While I did not expect it to be a smooth transition, I was shocked by the backlash I received. The argument against a newly introduced Haggadah was that I had re-written Jewish history, and that Judaism is about tradition, the story of the past, and not the current political struggles we face. It caused me to question how we successfully enact change. If things are to remain stagnant in our history and we are simply to retell the past what purpose does that serve? What are we learning, discussing, and how are we using our history to create change? I recognize that change is slow, but to me learning about our Jewish past ensures that we as Jews have empathy for others current need for liberation.

One of the most common phrases repeated in torah is “For you were strangers in the land of Egypt.” We learn as Jews not to oppress the stranger. That phrase from the Torah is Jewish tradition, and a value that we are told to pass on, it is a piece of our history. Do we recognize the strangers in our current society? Are we able to understand their need for liberation and how we as Jews can ensure that they are not oppressed since we faced a similar fate in Egypt?

I learned that storytelling is only a powerful tool if we are highlighting all our voices. This new Haggadah never once changed the rituals, and history of the story that my family was used to, instead it added the narrative of women in both biblical times and liberation that is more recent. Aren’t the stories of the women who were present also needed to get the full picture of our Jewish history? Just because past Haggadot may have been written in a different time, where men dictated the story, does not mean we still live in that world today. As we make ripples towards change, we need to make sure our goals for equity are synonymous with our actions.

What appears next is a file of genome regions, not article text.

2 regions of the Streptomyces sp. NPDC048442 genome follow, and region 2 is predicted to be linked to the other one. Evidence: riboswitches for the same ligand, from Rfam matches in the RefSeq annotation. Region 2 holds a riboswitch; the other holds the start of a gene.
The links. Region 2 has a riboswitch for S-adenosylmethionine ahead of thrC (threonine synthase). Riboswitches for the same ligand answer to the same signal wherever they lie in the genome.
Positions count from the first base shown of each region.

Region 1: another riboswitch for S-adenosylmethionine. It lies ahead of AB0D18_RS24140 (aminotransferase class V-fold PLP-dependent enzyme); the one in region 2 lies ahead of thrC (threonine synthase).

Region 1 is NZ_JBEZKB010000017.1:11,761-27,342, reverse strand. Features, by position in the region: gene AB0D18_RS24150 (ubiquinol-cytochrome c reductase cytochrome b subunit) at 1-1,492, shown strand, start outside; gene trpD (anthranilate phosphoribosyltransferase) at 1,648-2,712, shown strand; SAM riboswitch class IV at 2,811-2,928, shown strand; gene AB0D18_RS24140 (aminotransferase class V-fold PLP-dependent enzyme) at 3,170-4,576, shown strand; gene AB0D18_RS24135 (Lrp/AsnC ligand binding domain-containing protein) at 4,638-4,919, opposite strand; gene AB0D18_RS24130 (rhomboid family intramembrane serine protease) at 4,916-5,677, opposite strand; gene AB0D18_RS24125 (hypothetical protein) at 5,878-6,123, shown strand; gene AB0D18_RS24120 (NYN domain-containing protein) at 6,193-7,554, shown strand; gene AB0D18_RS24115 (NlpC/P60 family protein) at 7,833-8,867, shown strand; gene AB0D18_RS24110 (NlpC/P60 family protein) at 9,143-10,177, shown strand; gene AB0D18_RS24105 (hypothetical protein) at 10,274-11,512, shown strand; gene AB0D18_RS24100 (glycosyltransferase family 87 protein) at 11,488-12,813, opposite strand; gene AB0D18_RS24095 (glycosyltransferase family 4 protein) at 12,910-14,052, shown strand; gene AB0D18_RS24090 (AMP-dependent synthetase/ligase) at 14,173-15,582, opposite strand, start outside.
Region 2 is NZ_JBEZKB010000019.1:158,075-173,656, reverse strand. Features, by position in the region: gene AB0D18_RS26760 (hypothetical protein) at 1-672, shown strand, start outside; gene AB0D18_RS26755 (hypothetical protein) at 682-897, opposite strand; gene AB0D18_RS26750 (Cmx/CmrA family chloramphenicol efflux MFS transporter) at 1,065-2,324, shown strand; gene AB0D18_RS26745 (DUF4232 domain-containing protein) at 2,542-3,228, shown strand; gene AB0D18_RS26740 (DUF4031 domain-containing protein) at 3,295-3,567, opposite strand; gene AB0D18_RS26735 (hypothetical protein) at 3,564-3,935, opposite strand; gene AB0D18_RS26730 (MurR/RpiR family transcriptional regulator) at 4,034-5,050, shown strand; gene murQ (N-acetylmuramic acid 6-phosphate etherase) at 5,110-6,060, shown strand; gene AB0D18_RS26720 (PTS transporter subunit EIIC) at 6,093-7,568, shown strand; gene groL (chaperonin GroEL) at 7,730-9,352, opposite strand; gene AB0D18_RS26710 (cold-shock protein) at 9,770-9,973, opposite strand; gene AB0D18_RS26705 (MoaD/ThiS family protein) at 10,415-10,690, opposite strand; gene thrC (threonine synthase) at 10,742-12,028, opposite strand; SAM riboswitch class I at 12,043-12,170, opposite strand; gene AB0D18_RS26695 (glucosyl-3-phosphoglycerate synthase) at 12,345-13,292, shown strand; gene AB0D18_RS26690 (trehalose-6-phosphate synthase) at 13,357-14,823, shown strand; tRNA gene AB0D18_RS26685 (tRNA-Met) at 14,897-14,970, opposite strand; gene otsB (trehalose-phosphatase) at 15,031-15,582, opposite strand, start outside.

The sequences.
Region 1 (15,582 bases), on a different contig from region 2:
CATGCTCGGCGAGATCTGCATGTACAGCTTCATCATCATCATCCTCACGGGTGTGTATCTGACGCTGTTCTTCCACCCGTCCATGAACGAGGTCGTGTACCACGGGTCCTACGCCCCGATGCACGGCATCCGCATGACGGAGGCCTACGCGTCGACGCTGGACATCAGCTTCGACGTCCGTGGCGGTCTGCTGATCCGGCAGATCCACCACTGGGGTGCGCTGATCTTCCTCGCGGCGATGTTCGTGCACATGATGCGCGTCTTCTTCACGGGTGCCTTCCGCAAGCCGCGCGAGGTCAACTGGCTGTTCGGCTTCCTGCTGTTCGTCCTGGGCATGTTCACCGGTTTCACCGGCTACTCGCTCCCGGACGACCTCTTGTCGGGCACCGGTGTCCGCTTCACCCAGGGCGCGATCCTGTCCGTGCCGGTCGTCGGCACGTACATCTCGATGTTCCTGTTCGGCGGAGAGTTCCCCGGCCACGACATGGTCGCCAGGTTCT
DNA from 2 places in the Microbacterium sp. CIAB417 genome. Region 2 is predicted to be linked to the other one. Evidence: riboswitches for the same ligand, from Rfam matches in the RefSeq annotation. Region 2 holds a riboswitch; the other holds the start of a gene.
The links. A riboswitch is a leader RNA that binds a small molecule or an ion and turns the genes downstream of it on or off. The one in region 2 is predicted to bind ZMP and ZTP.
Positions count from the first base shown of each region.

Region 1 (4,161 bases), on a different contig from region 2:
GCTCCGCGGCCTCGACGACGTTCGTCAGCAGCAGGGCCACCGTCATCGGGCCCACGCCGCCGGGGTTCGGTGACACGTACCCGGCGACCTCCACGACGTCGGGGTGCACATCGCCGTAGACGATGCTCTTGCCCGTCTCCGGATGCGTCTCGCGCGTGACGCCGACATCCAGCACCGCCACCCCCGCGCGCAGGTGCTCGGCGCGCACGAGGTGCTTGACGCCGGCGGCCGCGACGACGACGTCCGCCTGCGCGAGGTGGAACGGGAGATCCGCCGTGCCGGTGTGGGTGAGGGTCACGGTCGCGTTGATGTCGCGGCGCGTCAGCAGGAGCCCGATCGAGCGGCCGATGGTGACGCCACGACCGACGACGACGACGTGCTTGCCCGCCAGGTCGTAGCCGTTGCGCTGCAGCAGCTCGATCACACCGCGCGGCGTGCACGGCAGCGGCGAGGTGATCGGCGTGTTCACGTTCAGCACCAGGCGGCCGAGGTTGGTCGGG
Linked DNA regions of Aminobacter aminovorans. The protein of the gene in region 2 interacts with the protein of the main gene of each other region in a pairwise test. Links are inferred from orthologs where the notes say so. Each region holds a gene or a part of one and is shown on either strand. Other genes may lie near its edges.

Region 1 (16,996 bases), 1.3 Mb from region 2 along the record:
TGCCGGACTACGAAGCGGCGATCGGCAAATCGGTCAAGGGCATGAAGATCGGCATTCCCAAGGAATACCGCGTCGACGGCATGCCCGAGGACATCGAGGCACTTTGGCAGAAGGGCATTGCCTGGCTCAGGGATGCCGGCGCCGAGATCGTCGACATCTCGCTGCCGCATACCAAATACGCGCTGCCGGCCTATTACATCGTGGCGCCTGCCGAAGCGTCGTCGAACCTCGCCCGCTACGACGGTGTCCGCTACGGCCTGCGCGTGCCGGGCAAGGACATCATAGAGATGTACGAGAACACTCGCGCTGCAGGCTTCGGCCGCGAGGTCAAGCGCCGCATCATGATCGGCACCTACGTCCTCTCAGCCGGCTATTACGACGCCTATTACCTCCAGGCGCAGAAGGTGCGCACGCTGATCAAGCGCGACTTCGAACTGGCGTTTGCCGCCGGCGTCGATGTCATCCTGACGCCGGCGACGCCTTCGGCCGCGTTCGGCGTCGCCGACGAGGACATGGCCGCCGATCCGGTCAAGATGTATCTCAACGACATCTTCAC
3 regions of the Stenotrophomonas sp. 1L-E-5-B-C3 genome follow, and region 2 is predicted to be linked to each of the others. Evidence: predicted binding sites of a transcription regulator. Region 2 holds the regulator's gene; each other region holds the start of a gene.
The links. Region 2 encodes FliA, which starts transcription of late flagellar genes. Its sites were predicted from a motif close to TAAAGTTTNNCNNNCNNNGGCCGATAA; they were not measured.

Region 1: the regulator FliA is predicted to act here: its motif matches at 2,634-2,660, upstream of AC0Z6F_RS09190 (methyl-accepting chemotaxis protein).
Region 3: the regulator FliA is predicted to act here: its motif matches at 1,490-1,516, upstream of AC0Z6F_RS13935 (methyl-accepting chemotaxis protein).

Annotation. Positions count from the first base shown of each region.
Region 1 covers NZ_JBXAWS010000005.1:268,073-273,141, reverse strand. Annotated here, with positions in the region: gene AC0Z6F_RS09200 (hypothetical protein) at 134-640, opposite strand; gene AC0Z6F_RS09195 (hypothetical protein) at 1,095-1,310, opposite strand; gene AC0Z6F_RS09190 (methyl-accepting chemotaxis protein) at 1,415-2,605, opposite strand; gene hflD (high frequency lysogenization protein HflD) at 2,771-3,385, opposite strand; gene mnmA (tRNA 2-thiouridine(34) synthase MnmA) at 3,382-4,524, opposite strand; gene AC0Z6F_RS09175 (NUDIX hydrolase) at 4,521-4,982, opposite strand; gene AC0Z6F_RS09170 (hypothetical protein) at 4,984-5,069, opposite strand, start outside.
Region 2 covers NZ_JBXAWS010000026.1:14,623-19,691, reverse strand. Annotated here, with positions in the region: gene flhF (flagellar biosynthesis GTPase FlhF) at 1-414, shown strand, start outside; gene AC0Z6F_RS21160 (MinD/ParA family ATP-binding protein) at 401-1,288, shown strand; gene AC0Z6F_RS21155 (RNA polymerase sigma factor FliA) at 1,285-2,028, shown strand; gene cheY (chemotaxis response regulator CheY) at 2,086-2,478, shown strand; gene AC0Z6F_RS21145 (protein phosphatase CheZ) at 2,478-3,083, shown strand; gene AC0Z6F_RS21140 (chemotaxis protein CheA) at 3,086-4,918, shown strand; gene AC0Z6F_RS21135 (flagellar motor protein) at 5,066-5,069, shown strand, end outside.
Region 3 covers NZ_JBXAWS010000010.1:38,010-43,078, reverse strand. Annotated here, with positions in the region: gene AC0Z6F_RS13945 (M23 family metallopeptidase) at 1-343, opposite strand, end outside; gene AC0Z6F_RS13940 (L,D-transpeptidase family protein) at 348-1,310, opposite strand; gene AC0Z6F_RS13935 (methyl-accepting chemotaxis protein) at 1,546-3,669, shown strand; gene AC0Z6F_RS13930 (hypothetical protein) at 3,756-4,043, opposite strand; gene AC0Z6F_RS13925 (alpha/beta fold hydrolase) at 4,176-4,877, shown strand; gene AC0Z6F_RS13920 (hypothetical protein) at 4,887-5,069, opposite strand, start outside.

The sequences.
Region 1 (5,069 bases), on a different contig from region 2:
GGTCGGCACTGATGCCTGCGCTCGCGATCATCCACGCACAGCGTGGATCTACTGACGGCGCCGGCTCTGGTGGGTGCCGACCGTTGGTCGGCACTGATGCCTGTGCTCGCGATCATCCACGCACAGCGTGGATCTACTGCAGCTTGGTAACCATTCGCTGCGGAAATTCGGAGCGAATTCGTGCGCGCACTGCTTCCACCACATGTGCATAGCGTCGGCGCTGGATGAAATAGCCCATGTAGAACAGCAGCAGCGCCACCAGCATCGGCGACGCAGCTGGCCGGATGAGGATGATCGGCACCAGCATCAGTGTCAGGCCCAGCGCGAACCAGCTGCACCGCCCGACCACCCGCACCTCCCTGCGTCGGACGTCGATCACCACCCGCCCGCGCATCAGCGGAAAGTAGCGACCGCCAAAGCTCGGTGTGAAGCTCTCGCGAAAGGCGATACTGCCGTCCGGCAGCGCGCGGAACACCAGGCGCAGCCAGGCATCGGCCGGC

We have the ability to highlight voices that were a part of the Passover story such as Shifra, Puah, and Miriam who saved Jewish babies from being killed in the Nile. Their actions helped lead the Jews towards liberation! I refuse to stand by hearing the history of my ancestors and learn nothing from it except a heart-warming story of our freedom. The story in the Haggadah teaches me to fight for others’ liberation and justice. It teaches me to discuss reforming policies in our country and to help the stranger around the world. I struggle with how to create change with the reactionary’s aversion to new ideas.

If you did one thing this year at your Seder, I hope it was prompting discussion on current needs for liberation. Change happens slowly but when we tell our story of liberation we do so to challenge ourselves and others, to remember our own liberation, and why it is important to feel as if we were personally slaves in Egypt. By remembering our enslavement, we “recall” what history has taught us, and what it feels like to be the other. When we tell the story of liberation, we strengthen our need to not stand idly by in others’ struggles towards freedom.

Further reading:
Nytimes article: Put yourself in the story of Passover
Nytimes article: An Oyster on the Seder plate